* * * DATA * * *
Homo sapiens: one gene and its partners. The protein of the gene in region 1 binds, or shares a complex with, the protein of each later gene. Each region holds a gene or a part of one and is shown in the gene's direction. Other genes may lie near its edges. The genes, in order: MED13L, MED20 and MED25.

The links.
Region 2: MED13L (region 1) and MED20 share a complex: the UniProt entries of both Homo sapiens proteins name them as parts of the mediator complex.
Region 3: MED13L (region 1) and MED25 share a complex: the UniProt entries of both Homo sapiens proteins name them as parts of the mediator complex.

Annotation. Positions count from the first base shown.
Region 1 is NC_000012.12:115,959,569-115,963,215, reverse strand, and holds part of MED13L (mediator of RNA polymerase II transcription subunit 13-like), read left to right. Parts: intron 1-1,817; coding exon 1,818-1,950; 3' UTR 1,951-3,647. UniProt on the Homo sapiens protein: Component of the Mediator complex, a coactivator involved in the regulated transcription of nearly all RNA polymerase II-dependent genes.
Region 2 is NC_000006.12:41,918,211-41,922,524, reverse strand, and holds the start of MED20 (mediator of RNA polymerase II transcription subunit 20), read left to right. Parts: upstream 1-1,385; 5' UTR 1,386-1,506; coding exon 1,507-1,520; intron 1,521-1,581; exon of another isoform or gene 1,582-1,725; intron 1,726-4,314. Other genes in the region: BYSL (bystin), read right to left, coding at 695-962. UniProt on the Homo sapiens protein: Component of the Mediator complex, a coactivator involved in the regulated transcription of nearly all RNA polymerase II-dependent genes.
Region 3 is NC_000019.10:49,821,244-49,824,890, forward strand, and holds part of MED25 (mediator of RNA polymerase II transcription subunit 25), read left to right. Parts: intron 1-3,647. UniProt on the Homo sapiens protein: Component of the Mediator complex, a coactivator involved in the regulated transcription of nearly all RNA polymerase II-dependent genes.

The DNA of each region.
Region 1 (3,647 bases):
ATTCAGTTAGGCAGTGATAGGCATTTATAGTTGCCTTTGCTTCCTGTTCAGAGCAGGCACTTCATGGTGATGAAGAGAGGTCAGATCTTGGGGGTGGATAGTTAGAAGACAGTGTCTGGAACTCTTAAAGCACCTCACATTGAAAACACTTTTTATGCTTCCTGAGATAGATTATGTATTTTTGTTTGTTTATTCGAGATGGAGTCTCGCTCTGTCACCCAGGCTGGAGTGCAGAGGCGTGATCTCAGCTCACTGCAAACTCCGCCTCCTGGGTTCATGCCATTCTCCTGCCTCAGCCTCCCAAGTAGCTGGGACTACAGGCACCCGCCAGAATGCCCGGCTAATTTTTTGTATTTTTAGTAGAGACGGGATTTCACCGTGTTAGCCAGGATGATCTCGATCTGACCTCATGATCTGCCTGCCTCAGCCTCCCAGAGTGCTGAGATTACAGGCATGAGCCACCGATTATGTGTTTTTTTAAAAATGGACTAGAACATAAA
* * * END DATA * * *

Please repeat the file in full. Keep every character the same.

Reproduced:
Homo sapiens: one gene and its partners. The protein of the gene in region 1 binds, or shares a complex with, the protein of each later gene. Each region holds a gene or a part of one and is shown in the gene's direction. Other genes may lie near its edges. The genes, in order: MED13L, MED20 and MED25.

The links.
Region 2: MED13L (region 1) and MED20 share a complex: the UniProt entries of both Homo sapiens proteins name them as parts of the mediator complex.
Region 3: MED13L (region 1) and MED25 share a complex: the UniProt entries of both Homo sapiens proteins name them as parts of the mediator complex.

Annotation. Positions count from the first base shown.
Region 1 is NC_000012.12:115,959,569-115,963,215, reverse strand, and holds part of MED13L (mediator of RNA polymerase II transcription subunit 13-like), read left to right. Parts: intron 1-1,817; coding exon 1,818-1,950; 3' UTR 1,951-3,647. UniProt on the Homo sapiens protein: Component of the Mediator complex, a coactivator involved in the regulated transcription of nearly all RNA polymerase II-dependent genes.
Region 2 is NC_000006.12:41,918,211-41,922,524, reverse strand, and holds the start of MED20 (mediator of RNA polymerase II transcription subunit 20), read left to right. Parts: upstream 1-1,385; 5' UTR 1,386-1,506; coding exon 1,507-1,520; intron 1,521-1,581; exon of another isoform or gene 1,582-1,725; intron 1,726-4,314. Other genes in the region: BYSL (bystin), read right to left, coding at 695-962. UniProt on the Homo sapiens protein: Component of the Mediator complex, a coactivator involved in the regulated transcription of nearly all RNA polymerase II-dependent genes.
Region 3 is NC_000019.10:49,821,244-49,824,890, forward strand, and holds part of MED25 (mediator of RNA polymerase II transcription subunit 25), read left to right. Parts: intron 1-3,647. UniProt on the Homo sapiens protein: Component of the Mediator complex, a coactivator involved in the regulated transcription of nearly all RNA polymerase II-dependent genes.

The DNA of each region.
Region 1 (3,647 bases):
ATTCAGTTAGGCAGTGATAGGCATTTATAGTTGCCTTTGCTTCCTGTTCAGAGCAGGCACTTCATGGTGATGAAGAGAGGTCAGATCTTGGGGGTGGATAGTTAGAAGACAGTGTCTGGAACTCTTAAAGCACCTCACATTGAAAACACTTTTTATGCTTCCTGAGATAGATTATGTATTTTTGTTTGTTTATTCGAGATGGAGTCTCGCTCTGTCACCCAGGCTGGAGTGCAGAGGCGTGATCTCAGCTCACTGCAAACTCCGCCTCCTGGGTTCATGCCATTCTCCTGCCTCAGCCTCCCAAGTAGCTGGGACTACAGGCACCCGCCAGAATGCCCGGCTAATTTTTTGTATTTTTAGTAGAGACGGGATTTCACCGTGTTAGCCAGGATGATCTCGATCTGACCTCATGATCTGCCTGCCTCAGCCTCCCAGAGTGCTGAGATTACAGGCATGAGCCACCGATTATGTGTTTTTTTAAAAATGGACTAGAACATAAA